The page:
Want to better understand the impact of parental incarceration on children?
Parents in prison: The child health crisis no one is talking about.
A study of more than 13,000 adolescents and young adults with a history of paternal incarceration published in this month's Pediatrics journal, powerfully demonstrates the effects of having an incarcerated mother or father.
Recent statistics regarding children of inmates are astounding! This article focuses on kids in Philadelphia, but they apply universally. CLICK HERE to read the article.
Nearly Six Million Kids Are Impacted by Parental Incarceration–nearly a half million of them are in Texas!
The latest information (2011-2012) published by the Annie E Casey Foundation shows that in Texas, there are nearly a half-million children affected by parental incarceration. That is 7% of our Texas children. For more information click on Nearly Six Million Kids Are Impacted by Parental Incarceration – The Annie E. Casey Foundation (November 17, 2017). READ MORE
A SHARED SENTENCE: The devastating toll of parental incarceration on kids, families and communities READ MORE
APRIL 2016 policy report: KIDS COUNT – THE ANNIE E. CASEY FOUNDATION
Did You Know? . . .To read these complete articles Click Here
Children of incarcerated parents are an invisible population receiving little attention despite alarming numbers of children affected: one in 9 African American children, one in 28 Latino children, and one in 57 white children.[ii] International human rights advocates have called parental incarceration “the greatest threat to child well-being in the U.S.”[iii]
Parental incarceration is recognized by the Centers for Disease Control and Prevention (CDC) as an adverse childhood experience (ACE). Parental incarceration increases the risk of children experiencing long term negative health and mental health outcomes, academic problems, poverty, household instability, homelessness, and infant mortality.[i]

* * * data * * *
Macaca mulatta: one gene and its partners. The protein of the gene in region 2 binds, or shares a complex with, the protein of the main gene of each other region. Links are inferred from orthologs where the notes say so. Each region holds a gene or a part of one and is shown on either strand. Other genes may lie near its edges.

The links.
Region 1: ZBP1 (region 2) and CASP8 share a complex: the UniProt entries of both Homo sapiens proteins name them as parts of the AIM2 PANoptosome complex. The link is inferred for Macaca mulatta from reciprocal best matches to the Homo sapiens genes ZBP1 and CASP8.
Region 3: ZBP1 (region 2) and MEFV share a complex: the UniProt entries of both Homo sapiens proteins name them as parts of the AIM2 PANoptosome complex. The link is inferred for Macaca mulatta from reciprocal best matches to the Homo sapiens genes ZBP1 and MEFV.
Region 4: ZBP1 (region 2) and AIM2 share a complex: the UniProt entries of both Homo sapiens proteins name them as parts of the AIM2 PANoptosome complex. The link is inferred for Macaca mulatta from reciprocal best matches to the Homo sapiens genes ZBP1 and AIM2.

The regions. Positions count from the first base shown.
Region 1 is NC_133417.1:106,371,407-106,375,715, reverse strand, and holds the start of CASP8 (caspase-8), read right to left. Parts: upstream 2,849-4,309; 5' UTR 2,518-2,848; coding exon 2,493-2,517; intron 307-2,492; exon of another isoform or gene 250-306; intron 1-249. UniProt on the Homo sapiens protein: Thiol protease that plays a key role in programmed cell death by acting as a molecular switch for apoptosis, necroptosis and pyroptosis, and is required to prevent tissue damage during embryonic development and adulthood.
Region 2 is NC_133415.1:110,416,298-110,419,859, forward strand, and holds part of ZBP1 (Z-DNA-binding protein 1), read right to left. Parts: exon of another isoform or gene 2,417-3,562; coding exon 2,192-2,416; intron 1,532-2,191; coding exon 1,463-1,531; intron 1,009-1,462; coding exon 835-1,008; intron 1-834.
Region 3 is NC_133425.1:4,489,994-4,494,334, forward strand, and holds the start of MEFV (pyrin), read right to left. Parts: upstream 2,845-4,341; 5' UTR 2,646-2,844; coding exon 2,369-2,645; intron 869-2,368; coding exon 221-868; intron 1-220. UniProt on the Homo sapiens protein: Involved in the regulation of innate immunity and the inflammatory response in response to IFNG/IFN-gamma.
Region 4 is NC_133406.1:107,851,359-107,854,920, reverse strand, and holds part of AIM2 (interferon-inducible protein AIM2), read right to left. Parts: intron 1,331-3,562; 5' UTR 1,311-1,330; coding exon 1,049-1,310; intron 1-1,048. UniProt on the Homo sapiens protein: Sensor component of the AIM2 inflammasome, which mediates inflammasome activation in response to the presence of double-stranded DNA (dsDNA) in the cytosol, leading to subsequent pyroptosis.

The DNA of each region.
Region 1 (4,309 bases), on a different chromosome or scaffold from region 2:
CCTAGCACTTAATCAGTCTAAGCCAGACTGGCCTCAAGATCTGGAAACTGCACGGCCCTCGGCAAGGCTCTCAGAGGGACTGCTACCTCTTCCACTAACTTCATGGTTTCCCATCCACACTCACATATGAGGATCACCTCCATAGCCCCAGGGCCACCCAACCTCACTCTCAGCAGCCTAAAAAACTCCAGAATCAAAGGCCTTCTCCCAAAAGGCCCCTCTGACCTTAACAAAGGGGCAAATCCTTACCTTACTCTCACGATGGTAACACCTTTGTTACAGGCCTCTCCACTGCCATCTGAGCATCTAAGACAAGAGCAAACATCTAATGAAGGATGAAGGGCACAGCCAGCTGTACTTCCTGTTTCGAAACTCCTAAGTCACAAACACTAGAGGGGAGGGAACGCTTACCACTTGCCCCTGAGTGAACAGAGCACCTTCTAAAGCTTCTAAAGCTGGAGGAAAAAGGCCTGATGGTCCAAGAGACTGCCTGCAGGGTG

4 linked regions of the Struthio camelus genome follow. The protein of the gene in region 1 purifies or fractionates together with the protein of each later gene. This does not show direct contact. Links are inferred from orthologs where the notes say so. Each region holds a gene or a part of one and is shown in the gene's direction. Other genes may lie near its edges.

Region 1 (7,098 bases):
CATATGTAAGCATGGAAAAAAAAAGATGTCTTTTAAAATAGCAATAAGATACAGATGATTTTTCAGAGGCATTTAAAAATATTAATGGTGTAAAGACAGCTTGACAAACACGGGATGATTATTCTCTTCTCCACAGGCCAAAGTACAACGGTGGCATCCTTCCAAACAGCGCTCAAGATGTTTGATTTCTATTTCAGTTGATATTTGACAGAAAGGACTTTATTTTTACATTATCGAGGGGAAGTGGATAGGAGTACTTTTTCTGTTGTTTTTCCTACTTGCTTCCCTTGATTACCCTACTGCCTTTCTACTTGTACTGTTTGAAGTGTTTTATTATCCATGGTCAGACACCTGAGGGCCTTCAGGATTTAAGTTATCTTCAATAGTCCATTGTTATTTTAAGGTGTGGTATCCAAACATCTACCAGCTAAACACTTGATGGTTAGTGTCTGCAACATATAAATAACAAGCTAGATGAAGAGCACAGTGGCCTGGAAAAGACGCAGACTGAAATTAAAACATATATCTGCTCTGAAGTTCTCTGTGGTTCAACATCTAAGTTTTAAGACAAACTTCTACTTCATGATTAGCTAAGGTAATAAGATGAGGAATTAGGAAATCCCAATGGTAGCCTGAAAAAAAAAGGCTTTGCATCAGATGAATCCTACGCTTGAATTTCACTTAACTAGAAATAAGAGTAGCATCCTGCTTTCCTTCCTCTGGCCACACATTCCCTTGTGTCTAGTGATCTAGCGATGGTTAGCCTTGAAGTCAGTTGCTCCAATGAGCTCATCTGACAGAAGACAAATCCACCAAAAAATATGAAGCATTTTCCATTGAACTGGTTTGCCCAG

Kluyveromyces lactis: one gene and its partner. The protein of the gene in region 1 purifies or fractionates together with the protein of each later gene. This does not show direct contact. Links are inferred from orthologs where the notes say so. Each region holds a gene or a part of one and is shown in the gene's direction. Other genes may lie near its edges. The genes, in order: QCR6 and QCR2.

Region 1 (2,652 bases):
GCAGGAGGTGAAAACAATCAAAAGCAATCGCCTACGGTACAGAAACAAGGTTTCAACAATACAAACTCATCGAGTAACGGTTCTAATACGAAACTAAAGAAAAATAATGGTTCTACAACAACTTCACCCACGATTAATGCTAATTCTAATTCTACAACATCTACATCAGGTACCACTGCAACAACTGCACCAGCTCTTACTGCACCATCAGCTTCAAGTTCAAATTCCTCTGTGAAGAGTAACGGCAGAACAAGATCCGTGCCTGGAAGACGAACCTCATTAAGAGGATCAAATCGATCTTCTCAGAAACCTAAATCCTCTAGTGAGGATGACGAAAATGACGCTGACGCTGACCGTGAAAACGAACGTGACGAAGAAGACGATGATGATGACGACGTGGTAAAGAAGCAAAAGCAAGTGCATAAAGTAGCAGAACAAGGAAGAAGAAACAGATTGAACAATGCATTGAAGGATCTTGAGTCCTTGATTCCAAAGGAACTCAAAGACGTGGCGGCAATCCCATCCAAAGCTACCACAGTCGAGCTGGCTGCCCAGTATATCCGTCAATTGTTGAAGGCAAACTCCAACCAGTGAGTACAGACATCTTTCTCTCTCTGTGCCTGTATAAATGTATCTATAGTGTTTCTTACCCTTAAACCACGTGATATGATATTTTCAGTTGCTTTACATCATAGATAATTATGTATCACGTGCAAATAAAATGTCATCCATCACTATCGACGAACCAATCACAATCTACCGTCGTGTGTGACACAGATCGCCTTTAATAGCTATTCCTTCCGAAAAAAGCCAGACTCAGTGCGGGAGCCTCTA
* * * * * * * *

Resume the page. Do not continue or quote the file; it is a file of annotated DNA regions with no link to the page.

Separation due to a parent’s incarceration can be as painful as other forms of parental loss and can be even more complicated because of the stigma that accompanies it, and the lack of social support and compassion associated with it.[i]
Visiting is often viewed from the perspective of whether children should go to a prison or jail, rather than from a child’s eye view and an attachment lens. … Maintaining a connection with an incarcerated parent, including visits, can decrease a child’s emotional distress and negative behaviors.[ii] Visiting provides the forum for children to process the trauma surrounding the separation from their parents in ways that can reduce children’s feelings of guilt, responsibility, and concern for their parent’s safety. [iii], [iv] Visiting is also a critical support for those who are incarcerated and is associated with reduced recidivism rates.
Children with incarcerated parents can benefit enormously from connecting with other children experiencing the same kind of ambiguous and highly stigmatized loss. … Peer support can help reduce feelings of isolation and shame, and help youth process the trauma of separation, overcome stigma, and develop or strengthen their positive identities.[i]
Youth Incarceration in Texas
Justice Policy Institute
Policy Brief 2020 Sticker Shock: The Cost of Youth Incarceration
In 2014, when the Justice Policy Institute first analyzed the cost of secure youth confinement, 33 states and the District of Columbia reported an annual cost per youth that eclipsed $100,000. In 2020, despite more than a half-decade of falling youth arrests and declining rates of youth incarceration since 2014, 40 states and Washington, D.C. report spending at least $100,000 annually perconfined child, with some states spending more than $500,000 per youth per year. Click here to Read More